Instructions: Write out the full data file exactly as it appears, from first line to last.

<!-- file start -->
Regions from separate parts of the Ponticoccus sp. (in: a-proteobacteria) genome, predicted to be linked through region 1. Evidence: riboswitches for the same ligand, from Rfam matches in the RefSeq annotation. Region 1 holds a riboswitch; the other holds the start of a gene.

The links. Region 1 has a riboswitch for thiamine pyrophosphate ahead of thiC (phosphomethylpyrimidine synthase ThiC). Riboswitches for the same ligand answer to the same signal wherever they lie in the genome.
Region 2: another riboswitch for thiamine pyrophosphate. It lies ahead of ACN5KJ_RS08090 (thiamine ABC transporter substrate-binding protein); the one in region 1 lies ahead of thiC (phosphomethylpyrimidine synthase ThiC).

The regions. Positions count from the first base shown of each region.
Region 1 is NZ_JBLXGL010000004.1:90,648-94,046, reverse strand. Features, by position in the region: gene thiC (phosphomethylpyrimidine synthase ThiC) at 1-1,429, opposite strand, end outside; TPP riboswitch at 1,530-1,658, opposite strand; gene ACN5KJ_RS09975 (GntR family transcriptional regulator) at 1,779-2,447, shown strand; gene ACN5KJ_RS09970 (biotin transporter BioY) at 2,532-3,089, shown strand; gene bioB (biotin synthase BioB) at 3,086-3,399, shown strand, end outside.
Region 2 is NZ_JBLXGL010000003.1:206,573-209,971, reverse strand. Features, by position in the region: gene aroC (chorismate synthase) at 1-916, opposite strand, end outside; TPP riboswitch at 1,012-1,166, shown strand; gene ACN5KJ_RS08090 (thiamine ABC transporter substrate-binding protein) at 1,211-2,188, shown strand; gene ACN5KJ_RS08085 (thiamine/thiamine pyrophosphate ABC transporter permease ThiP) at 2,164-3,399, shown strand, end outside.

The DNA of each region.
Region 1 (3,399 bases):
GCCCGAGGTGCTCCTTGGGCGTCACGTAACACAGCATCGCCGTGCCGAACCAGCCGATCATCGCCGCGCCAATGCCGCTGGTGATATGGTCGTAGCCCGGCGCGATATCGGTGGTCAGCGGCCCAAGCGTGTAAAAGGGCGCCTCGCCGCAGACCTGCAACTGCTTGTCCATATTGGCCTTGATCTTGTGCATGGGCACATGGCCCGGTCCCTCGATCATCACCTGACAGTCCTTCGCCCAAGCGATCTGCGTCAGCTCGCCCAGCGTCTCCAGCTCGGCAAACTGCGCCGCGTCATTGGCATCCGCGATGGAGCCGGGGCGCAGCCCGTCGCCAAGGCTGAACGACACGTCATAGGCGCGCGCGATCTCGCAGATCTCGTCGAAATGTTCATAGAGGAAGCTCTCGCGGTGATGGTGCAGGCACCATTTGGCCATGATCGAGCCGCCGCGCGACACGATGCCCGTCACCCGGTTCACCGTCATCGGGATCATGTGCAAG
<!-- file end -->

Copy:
Regions from separate parts of the Ponticoccus sp. (in: a-proteobacteria) genome, predicted to be linked through region 1. Evidence: riboswitches for the same ligand, from Rfam matches in the RefSeq annotation. Region 1 holds a riboswitch; the other holds the start of a gene.

The links. Region 1 has a riboswitch for thiamine pyrophosphate ahead of thiC (phosphomethylpyrimidine synthase ThiC). Riboswitches for the same ligand answer to the same signal wherever they lie in the genome.
Region 2: another riboswitch for thiamine pyrophosphate. It lies ahead of ACN5KJ_RS08090 (thiamine ABC transporter substrate-binding protein); the one in region 1 lies ahead of thiC (phosphomethylpyrimidine synthase ThiC).

The regions. Positions count from the first base shown of each region.
Region 1 is NZ_JBLXGL010000004.1:90,648-94,046, reverse strand. Features, by position in the region: gene thiC (phosphomethylpyrimidine synthase ThiC) at 1-1,429, opposite strand, end outside; TPP riboswitch at 1,530-1,658, opposite strand; gene ACN5KJ_RS09975 (GntR family transcriptional regulator) at 1,779-2,447, shown strand; gene ACN5KJ_RS09970 (biotin transporter BioY) at 2,532-3,089, shown strand; gene bioB (biotin synthase BioB) at 3,086-3,399, shown strand, end outside.
Region 2 is NZ_JBLXGL010000003.1:206,573-209,971, reverse strand. Features, by position in the region: gene aroC (chorismate synthase) at 1-916, opposite strand, end outside; TPP riboswitch at 1,012-1,166, shown strand; gene ACN5KJ_RS08090 (thiamine ABC transporter substrate-binding protein) at 1,211-2,188, shown strand; gene ACN5KJ_RS08085 (thiamine/thiamine pyrophosphate ABC transporter permease ThiP) at 2,164-3,399, shown strand, end outside.

The DNA of each region.
Region 1 (3,399 bases):
GCCCGAGGTGCTCCTTGGGCGTCACGTAACACAGCATCGCCGTGCCGAACCAGCCGATCATCGCCGCGCCAATGCCGCTGGTGATATGGTCGTAGCCCGGCGCGATATCGGTGGTCAGCGGCCCAAGCGTGTAAAAGGGCGCCTCGCCGCAGACCTGCAACTGCTTGTCCATATTGGCCTTGATCTTGTGCATGGGCACATGGCCCGGTCCCTCGATCATCACCTGACAGTCCTTCGCCCAAGCGATCTGCGTCAGCTCGCCCAGCGTCTCCAGCTCGGCAAACTGCGCCGCGTCATTGGCATCCGCGATGGAGCCGGGGCGCAGCCCGTCGCCAAGGCTGAACGACACGTCATAGGCGCGCGCGATCTCGCAGATCTCGTCGAAATGTTCATAGAGGAAGCTCTCGCGGTGATGGTGCAGGCACCATTTGGCCATGATCGAGCCGCCGCGCGACACGATGCCCGTCACCCGGTTCACCGTCATCGGGATCATGTGCAAG